William Ralph Emerson

Personal Data

William Ralph Emerson was born on March 11, 1833, in Alton, Illinois, the son of William Samuel Emerson and his wife, Olive Leighton Bourne.

He married first on December 24, 1863, in Boston, to Catharine (Kate) M. Mears (b. 1834-1835 in Boston; d. 5Mar1871 in Boston), daughter of Granville Mears and his wife, Susan Varnum Moor.

He married second on September 15, 1873, in Cohasset, to Sylvia Hathaway Watson (b. 23Jul1834 in New Bedford), daughter of Robert Sedgwick Watson and his wife, Mary Taber Hathaway.

William Emerson died on November 23, 1917, in Milton.

Some sources indicate that William Ralph Emerson was the nephew of Ralph Waldo Emerson, the transcendentalist poet, philosopher, and essayist.  This is not correct.  William Ralph Emerson was the fourth cousin of Ralph Waldo Emerson, sharing the same great-great-great-grandparents: Joseph Emerson (1620-1680) and Elizabeth Bulkeley (1637-1693).

Career

William Emerson came to Boston at an early age to live with his uncle, George B. Emerson, and attended Boston public schools.  He began his architectural career as an apprentice in the offices of Jonathan Preston and in 1857, became Preston’s partner.  The partnership lasted until about 1861. In 1867, he joined in partnership with Carl R, Fehmer in the firm of Emerson and Fehmer.  They remained partners until 1873, when both returned to individual practices.

Emerson designed a number of distinguished Boston buildings, including the Boston Art Club (1881) at Newbury at Dartmouth Streets, and the “house of odd windows” at 24 Pinckney Street (1884) on Beacon Hill, a remodeling of a carriage house, about which Douglass Shand-Tucci commented (in Boston Bohemia 1881-1900; Ralph Adams Cram: Life and Architecture) “most would agree today is Pinckney Street’s most brilliant architecture.”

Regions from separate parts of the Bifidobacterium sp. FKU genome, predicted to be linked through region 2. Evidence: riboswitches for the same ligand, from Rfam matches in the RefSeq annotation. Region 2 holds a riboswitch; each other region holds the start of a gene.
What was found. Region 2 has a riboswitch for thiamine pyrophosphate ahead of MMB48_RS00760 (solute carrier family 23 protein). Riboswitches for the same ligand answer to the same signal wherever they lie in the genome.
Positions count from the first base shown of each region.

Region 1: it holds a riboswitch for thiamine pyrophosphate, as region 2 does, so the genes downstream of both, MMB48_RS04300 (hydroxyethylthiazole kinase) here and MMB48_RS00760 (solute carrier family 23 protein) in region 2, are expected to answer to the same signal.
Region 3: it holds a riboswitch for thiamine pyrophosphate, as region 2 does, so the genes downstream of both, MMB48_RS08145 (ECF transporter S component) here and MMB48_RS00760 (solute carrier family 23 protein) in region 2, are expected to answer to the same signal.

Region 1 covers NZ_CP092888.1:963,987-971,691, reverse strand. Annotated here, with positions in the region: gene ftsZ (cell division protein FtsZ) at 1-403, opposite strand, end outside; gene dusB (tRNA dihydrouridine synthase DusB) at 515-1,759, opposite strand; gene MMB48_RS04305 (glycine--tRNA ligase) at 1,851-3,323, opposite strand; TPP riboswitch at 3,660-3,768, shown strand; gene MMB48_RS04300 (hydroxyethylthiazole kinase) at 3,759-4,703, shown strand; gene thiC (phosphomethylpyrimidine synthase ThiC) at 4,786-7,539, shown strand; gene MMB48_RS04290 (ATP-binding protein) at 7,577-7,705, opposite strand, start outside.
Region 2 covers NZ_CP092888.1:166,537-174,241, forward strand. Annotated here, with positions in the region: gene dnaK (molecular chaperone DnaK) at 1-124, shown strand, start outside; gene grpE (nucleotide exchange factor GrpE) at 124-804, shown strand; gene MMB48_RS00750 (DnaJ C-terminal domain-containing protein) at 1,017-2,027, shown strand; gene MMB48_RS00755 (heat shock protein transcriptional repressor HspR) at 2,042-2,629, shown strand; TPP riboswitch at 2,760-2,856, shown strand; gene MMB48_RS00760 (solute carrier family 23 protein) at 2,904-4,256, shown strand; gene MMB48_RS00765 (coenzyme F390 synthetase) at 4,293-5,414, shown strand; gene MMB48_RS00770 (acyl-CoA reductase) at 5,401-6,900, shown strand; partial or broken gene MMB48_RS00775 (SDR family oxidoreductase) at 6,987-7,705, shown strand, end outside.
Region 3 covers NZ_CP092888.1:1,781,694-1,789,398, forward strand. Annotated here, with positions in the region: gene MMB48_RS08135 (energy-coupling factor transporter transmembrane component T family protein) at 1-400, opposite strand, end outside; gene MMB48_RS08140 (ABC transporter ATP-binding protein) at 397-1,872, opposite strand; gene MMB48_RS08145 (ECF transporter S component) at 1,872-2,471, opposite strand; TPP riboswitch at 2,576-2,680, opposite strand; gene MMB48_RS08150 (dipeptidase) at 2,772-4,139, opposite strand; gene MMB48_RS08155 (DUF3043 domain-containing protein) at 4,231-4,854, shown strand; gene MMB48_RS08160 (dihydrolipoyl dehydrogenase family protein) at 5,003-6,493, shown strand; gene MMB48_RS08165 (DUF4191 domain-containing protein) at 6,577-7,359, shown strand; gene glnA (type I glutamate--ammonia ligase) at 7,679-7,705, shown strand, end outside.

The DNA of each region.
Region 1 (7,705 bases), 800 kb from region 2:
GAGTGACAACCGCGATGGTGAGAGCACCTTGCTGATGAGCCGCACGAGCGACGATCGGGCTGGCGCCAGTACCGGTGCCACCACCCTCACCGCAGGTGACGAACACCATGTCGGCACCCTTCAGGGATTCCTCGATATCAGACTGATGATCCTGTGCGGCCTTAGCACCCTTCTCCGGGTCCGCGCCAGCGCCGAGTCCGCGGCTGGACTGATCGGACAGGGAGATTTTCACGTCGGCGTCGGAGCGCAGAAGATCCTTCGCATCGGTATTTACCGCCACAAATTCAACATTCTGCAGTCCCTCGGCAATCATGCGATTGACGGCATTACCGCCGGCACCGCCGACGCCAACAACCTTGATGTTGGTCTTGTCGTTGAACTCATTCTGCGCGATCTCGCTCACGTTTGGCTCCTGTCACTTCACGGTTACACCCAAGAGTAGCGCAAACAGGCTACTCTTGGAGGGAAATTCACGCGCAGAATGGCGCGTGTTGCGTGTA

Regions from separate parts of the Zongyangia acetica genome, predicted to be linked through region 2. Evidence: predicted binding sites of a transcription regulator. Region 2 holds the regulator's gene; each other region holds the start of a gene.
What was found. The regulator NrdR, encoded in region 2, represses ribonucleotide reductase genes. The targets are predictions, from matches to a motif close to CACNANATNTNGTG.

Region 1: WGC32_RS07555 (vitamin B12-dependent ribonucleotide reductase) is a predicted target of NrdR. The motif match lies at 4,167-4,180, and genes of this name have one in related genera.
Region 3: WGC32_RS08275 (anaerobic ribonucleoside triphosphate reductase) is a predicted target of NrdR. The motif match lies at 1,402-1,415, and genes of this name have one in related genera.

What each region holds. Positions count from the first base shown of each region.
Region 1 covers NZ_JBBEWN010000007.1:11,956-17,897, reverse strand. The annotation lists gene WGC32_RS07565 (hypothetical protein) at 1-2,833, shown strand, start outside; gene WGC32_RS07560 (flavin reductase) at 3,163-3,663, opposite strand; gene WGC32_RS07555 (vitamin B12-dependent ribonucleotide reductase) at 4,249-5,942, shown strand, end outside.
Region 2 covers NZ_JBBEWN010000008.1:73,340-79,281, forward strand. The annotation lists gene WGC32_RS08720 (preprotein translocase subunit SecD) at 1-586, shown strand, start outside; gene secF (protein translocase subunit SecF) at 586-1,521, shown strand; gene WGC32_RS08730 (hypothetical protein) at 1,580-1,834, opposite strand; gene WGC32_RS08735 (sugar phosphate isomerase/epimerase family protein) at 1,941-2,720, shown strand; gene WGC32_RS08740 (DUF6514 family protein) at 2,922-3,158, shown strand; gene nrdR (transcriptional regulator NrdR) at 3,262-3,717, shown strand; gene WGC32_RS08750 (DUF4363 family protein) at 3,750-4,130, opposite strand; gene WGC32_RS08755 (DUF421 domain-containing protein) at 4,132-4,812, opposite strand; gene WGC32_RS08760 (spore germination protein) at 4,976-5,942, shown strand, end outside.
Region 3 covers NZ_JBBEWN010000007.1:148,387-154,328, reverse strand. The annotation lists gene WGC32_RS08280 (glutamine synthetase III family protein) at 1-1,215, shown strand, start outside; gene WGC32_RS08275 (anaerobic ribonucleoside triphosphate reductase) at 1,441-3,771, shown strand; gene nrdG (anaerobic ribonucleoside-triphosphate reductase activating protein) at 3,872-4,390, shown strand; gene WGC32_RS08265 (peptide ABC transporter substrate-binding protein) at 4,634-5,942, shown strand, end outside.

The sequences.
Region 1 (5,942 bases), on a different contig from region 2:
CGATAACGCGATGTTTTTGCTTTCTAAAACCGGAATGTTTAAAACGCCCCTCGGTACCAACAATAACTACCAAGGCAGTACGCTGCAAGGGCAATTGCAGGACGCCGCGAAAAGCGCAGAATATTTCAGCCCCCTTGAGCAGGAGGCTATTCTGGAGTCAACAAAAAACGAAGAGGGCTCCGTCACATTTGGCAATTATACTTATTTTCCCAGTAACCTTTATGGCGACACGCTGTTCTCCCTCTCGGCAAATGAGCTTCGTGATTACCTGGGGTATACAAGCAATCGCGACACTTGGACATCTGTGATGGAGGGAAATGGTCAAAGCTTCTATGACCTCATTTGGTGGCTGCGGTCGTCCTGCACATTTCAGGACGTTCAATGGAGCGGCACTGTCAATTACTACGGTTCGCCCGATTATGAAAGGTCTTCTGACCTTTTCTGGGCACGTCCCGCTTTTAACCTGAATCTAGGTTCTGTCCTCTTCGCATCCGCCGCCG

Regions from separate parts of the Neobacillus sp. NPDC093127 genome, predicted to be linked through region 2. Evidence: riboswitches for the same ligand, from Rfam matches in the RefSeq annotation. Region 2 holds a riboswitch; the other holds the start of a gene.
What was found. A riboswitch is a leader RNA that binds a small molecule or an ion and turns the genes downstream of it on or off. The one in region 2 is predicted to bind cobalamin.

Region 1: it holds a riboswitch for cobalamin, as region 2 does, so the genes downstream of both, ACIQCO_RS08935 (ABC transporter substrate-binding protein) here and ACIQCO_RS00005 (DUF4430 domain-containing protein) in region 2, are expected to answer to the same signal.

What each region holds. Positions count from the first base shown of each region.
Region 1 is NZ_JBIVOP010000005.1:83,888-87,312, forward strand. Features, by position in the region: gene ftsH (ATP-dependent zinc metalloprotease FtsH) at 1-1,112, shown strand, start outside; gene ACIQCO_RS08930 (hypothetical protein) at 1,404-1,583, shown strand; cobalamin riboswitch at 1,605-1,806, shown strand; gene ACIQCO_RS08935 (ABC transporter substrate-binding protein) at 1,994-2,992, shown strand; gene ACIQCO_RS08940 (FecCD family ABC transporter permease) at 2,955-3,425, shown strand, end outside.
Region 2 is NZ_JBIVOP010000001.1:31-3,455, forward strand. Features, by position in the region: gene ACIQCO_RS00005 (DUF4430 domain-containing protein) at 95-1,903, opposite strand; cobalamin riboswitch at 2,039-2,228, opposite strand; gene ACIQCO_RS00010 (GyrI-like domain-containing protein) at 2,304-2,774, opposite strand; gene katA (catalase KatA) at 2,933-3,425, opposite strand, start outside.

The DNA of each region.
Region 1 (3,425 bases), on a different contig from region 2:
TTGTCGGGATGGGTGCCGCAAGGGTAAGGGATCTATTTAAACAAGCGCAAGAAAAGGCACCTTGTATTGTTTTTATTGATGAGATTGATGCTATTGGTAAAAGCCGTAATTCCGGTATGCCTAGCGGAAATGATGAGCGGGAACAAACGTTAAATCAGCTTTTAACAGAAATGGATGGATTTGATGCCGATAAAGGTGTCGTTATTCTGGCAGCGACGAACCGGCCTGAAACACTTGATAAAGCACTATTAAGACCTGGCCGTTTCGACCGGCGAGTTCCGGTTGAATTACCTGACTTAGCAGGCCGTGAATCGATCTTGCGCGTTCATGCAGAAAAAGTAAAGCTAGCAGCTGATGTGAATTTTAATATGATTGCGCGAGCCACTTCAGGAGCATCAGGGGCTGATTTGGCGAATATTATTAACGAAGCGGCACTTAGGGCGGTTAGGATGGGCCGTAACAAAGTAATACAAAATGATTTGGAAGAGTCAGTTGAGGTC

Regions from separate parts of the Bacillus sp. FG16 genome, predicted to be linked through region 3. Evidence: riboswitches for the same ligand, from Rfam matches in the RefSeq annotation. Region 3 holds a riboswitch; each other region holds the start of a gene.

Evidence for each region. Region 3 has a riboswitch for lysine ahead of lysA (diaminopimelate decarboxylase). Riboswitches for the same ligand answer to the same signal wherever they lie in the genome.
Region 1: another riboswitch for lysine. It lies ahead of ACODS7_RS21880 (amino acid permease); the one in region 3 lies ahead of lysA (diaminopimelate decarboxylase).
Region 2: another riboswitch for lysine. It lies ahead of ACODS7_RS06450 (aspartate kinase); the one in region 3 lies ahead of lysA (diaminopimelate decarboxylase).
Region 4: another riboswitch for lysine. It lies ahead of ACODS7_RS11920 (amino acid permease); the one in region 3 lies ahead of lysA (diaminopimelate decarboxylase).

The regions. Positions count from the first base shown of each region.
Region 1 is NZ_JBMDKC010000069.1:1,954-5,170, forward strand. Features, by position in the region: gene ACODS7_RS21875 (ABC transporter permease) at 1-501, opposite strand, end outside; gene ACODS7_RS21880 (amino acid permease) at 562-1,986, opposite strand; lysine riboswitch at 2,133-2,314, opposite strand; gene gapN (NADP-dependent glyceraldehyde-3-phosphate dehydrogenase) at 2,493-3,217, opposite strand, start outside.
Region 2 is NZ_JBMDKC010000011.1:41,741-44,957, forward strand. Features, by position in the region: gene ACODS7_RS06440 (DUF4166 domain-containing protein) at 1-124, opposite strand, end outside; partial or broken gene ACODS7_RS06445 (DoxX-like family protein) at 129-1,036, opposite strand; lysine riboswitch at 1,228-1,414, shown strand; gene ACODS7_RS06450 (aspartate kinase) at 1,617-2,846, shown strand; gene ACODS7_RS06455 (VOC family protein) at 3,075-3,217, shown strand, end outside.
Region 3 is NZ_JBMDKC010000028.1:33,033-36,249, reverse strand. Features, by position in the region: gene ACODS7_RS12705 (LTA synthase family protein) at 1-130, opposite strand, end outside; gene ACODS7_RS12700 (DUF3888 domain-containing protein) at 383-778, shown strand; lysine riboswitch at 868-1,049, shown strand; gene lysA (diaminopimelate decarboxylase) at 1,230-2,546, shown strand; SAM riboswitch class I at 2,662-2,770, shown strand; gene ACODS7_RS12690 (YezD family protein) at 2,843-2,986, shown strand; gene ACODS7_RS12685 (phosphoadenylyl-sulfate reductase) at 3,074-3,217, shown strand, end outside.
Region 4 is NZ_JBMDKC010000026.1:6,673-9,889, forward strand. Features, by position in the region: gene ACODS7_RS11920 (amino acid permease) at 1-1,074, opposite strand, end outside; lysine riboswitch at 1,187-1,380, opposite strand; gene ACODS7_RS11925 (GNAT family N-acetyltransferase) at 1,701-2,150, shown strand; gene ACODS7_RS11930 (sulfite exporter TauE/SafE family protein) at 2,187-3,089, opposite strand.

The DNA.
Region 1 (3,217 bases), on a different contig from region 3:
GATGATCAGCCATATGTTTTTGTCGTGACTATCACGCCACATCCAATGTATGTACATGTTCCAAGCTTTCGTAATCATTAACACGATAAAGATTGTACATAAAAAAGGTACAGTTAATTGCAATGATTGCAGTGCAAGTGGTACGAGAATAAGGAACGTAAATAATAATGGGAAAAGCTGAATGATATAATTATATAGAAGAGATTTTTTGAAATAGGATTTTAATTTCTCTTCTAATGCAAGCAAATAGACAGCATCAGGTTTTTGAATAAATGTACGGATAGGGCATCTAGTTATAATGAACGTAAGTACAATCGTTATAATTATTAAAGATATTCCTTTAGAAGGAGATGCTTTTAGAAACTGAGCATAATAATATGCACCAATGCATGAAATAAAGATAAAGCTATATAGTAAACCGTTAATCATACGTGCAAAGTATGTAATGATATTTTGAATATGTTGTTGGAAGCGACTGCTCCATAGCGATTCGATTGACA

According to Shand-Tucci (Built in Boston), Emerson was the “Boston architect who most scholars would agree was chiefly responsible for at least the initial development of” the Shingle Style of house, including important examples in a number of suburban Boston communities, such as Canton, Jamaica Plain, Magnolia, Milton, and throughout towns on the North Shore.

Back Bay Work

1869 238 Beacon [Emerson and Fehmer] (?)
1869 247 Berkeley [Emerson and Fehmer]
1869 249 Berkeley [Emerson and Fehmer]
1869 29 Marlborough [Emerson and Fehmer]
1869 31 Marlborough [Emerson and Fehmer]
1869 33 Marlborough [Emerson and Fehmer]
1871 122 Commonwealth [Emerson and Fehmer]
1871 124 Commonwealth [Emerson and Fehmer]
1872 84 Commonwealth [Emerson and Fehmer]
1872 126 Commonwealth [Emerson and Fehmer]
1872 192 Commonwealth (Demolished) [Emerson and Fehmer]
1873 118 Commonwealth [Emerson and Fehmer]
1873 120 Commonwealth [Emerson and Fehmer]
1885 352 Beacon
1890 29 Fairfield (244 Commonwealth) (Remodeling)